Merkel has, in recent days, said that “we will do everything possible to negotiate the TTIP by the end of the year”.

However, many believe that if the deal is not clinched before Obama leaves the White House, it could be headed for the bin.

France President François Hollande has joined with germany’s vice-chancellor, Sigmar Gabriel, to express scepticism.

Hollande, in particular, is under pressure from his country’s famously militant farmers and from a voter base which is sceptical about free trade. The anti-trade National Front is also ready to pounce.

Polling by the Bertelsmann foundation has revealed a fall-off in support for the deal among German voters.

In the US, the Democratic frontrunner and one-time supporter of TTIP, Hillary Clinton, appears to have reversed course under pressure from her resurgent rival, Bernie Sanders.

So what has gone wrong? An obsession with secrecy for a start.

The talks have been kept under wraps with suspicions about negotiator intern and backstairs influence by big business being fanned.

There are concerns that corporations could be allowed under the proposed deal to use international courts of arbitration to undermine cherished consumer rights.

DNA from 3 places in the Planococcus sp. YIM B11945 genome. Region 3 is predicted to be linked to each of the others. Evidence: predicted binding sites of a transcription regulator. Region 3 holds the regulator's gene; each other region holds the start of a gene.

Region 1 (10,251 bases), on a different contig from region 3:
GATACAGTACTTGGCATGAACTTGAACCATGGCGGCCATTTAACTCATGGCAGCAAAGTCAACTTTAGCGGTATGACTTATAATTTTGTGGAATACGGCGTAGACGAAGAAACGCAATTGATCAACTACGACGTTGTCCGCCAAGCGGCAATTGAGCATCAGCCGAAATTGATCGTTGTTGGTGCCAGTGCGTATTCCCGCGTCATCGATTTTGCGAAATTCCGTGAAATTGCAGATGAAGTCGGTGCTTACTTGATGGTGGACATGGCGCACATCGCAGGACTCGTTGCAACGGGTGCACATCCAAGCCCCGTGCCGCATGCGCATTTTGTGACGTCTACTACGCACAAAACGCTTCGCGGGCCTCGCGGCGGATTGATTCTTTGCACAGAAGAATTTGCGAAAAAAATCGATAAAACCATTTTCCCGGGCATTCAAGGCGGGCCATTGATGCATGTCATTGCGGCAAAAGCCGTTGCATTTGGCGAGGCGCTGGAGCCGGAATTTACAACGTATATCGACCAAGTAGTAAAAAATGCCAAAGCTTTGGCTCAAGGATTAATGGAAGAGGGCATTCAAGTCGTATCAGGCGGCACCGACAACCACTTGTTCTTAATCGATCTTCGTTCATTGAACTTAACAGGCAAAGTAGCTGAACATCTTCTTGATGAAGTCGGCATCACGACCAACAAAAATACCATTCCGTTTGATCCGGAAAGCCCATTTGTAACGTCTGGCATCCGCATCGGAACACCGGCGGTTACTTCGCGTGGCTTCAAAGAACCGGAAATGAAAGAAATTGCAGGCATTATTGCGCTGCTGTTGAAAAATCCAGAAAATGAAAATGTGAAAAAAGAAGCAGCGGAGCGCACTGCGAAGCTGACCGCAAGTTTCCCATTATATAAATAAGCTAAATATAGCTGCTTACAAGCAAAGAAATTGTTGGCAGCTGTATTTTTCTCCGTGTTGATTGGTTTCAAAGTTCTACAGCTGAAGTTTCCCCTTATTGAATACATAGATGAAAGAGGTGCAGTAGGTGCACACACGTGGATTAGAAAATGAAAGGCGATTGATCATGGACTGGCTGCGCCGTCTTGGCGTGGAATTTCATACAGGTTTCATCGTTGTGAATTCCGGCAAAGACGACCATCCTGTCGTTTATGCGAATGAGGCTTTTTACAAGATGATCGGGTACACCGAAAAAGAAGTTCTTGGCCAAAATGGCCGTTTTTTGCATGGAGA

According to critics, the oil giant Chevron has lobbied to secure the right for investors to challenge bans on activities within the EU such as fracking.

Chevron is currently suing the government of Ecuador for almost $9.5bn in damages at a commercial court in The Hague over its decision to award that amount to indigenous peoples allegedly affected by the illegal deposit of gallons of toxic sludge into Amazonian rivers.

Other tribunal awards are credited with forcing Hamburg to relax clean water rules while forcing the New Zealand government to suspend the introduction of strict new rules on cigarette labelling.

There are fears that big business and lobbyist allies could influence EU laws operating through a series of technical working groups and committees. The idea that barriers to the advance of GM foods could be lowered has had particular resonance.